Waterhemp and Palmer amaranth have reputations as tough-to-control weeds, and that reputation has only increased as weed shifts have evolved and they have developed increasing resistance to glyphosate. Today when these weeds are present one-pass weed control is nearly impossible.
According to Penn State Extension, “A weed shift is the change in the composition or relative frequencies of weeds in a weed population…or community…in response to natural or human-made environmental changes in a system.”
Bob Hartzler, Extension agronomist with Iowa State University, explained what kinds of circumstances cause these weed shifts.
“Each member of the weed community has different optimum growing conditions and responds differently to control practices,” Hartzler said. “The community within a field is a direct result of current and past management practices.”
Mismanagement of glyphosate is commonly blamed for causing weed shifts in addition to the development of herbicide resistance in key weeds.
900,000 Seeds Per Plant vs. You
Waterhemp and Palmer amaranth are two of the most commonly discussed weeds when it comes to weed shifts and resistance because they reproduce rapidly and prolifically. A single plant can produce hundreds of thousands of seeds.
“These are two very aggressive weed species in terms of growth habitat and seed production,” said Jim Bloomberg, product development manager, Bayer CropScience. “If left alone and untreated, a single Palmer amaranth plant can produce up to a million seeds. The seeds germinate from early spring all the way through the first killing frost, so you’ve got a very long germination window.”
That long germination window means no chemistry will last long enough to control all the flushes of waterhemp and Palmer amaranth.
“You really need to use multiple products and rely on multiple herbicide application timings,” Bloomberg said. “You need to have zero tolerance for these weeds –- they can’t get big enough to reproduce.”
Not only are herbicide choices one way to manage tough-to-control weeds, but stewardship and tillage practices come into play too.
“Even equipment use and practices can contribute to the spread of weeds and weed shifts,” Bloomberg said. “For example, people can run the combine through one field in which waterhemp or Palmer amaranth were present during the season. The seeds are still in the soil that clings to the combine tires, and is transferred to the next field.
That next field may not have had waterhemp or Palmer amaranth previously, but one or both will likely show up in those fields the next year.”
Keep Time on Your Side
Some growers might get overwhelmed by the number of factors that could play into the spread and management of these weeds. But Jeff Springsteen, senior product manager, Bayer CropScience, said the best place to start comes down to two words: zero tolerance.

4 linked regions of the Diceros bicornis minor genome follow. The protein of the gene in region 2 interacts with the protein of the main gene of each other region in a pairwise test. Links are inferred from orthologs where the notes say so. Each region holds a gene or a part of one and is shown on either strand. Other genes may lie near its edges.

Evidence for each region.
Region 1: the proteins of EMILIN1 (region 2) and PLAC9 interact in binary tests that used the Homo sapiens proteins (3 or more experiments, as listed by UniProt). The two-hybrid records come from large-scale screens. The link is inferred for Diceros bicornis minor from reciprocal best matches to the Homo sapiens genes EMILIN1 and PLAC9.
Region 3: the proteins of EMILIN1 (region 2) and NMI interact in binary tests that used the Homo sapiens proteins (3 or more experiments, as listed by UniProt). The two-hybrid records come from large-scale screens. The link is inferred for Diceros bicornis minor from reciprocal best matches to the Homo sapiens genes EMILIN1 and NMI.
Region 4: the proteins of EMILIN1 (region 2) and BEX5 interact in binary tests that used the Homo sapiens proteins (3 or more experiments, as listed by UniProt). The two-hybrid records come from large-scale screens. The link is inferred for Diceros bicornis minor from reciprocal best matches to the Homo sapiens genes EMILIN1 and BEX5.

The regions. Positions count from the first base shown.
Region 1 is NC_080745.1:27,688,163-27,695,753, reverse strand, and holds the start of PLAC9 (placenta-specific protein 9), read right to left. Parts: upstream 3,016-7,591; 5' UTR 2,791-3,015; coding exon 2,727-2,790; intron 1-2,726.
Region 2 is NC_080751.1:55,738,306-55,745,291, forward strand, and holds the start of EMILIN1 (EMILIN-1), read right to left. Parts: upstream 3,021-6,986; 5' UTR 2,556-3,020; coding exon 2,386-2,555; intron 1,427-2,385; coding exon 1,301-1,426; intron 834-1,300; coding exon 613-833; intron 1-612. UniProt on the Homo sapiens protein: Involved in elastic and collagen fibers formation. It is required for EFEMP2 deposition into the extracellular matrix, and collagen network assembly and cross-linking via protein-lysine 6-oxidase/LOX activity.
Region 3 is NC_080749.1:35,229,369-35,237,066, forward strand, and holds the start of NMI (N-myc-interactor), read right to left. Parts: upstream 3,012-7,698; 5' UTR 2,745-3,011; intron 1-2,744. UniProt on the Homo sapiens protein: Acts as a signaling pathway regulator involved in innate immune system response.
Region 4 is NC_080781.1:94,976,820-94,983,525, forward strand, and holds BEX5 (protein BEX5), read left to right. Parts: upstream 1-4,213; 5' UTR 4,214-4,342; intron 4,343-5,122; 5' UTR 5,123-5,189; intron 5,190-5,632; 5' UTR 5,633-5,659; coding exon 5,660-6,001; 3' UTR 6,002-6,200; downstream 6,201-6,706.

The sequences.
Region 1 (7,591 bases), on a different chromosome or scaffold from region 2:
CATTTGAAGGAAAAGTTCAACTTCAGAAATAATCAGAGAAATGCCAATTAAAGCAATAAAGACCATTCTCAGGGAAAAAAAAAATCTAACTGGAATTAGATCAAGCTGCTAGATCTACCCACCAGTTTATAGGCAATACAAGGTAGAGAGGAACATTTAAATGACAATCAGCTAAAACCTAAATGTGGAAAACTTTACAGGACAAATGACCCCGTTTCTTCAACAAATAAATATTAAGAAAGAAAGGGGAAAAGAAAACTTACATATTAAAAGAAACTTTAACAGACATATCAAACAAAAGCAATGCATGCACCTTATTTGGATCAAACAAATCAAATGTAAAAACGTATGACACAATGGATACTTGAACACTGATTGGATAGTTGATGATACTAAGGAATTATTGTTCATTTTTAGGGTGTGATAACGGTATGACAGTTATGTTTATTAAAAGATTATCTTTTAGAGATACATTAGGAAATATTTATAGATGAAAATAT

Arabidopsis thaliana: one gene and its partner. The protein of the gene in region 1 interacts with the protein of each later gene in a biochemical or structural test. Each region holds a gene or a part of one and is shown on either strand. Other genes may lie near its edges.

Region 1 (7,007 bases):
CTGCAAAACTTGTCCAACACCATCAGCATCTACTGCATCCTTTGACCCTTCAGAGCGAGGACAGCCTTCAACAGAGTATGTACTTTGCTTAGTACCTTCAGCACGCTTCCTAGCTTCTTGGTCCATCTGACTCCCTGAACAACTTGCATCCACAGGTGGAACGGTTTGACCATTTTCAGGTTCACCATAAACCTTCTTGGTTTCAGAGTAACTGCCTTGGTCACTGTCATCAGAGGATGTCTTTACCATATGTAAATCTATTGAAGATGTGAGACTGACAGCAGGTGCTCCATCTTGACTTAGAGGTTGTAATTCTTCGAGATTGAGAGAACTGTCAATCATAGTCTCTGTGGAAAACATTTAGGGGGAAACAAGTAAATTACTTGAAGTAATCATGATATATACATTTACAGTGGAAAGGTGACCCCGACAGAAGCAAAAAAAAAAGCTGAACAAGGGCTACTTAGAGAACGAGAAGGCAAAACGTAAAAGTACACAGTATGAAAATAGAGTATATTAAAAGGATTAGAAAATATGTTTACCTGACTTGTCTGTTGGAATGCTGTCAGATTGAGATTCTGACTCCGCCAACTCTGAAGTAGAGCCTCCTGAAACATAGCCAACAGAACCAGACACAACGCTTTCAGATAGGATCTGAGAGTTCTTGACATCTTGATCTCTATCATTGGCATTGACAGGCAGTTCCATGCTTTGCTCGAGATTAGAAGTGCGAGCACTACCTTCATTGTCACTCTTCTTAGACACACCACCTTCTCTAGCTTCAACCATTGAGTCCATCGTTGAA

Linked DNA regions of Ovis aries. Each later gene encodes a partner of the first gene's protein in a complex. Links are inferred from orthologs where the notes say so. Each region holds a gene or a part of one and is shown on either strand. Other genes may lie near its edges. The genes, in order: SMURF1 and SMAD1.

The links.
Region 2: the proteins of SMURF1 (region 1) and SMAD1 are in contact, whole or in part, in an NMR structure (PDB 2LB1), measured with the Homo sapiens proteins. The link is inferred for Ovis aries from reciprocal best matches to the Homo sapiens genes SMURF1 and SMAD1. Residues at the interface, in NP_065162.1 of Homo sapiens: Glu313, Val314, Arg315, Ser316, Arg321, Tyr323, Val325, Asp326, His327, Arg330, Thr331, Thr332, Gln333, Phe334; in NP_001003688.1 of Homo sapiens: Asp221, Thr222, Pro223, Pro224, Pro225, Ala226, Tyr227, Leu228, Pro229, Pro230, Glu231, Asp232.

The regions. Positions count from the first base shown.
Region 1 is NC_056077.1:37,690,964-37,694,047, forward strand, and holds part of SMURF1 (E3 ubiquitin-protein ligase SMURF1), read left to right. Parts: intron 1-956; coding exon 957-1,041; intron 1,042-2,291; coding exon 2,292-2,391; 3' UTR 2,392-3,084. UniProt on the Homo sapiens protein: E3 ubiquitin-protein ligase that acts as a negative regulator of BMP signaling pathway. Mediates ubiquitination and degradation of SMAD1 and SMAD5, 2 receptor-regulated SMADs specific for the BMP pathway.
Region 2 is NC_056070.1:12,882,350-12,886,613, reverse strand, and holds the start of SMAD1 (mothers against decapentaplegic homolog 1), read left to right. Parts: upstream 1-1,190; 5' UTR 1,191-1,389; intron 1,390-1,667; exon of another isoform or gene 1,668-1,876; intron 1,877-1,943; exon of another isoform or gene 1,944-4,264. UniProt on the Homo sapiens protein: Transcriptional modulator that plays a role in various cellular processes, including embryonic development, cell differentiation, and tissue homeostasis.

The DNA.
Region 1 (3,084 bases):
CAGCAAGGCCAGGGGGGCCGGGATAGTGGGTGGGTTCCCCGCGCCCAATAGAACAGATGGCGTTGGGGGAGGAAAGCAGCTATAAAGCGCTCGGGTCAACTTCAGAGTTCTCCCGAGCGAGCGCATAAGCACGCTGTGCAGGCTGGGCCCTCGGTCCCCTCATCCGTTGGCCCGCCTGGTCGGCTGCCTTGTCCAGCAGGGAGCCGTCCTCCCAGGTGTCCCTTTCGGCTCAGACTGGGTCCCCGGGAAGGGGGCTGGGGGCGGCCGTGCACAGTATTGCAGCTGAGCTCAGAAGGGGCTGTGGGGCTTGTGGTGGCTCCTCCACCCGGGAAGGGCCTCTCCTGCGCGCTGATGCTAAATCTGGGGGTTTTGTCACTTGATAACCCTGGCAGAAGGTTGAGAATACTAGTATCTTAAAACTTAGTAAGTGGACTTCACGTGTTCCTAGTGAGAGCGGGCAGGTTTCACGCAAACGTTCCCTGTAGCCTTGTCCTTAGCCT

“A zero tolerance policy means that you don’t even give these weeds a chance to go to seed,” Springsteen explained. “You just can’t let these plants go to seed and produce new weeds because once that gets started, it’s very difficult to slow down.”
It’s Time to Resist Resistance
“Growers need to exhibit meticulous stewardship when it comes to their herbicide programs,” said Springsteen. “A lot of growers have the expectation that companies will come out with new chemistries, as they did through the 80s and even into the early 90s. What they don’t realize is that the newest class of herbicides is at least 20 years old.”
Springsteen further explained that contrary to what some growers think, crop protection companies do not have any new modes of action currently in the pipeline.
“We are all looking, but even if a new mode of action was discovered today it would take eight to 10 years before it became commercially available to growers,” Springsteen said. “And that’s a big if. With no new modes of action coming to the market anytime soon, agricultural chemical companies are focusing on how to correctly use existing chemistry and combining multiple modes of action into premixes.”
“That’s exactly why zero tolerance is needed,” explained Bloomberg. “We need to be judicious in our use of the currently available herbicides.”
Since its introduction in 2009, Corvus herbicide typically has been very successful at providing true one-pass control of weeds in corn, Springsteen said. But today, he said, there is no such thing as a herbicide that can provide weed control in a single pass if waterhemp and Palmer amaranth are present.
“Corvus is just as effective as it always has been. It’s just that the weed spectrum has changed–-and is continuing to change–-very quickly,” Springsteen said. “The chemistry has not changed and still provides one-pass weed control in most fields if waterhemp and Palmer amaranth are not present.”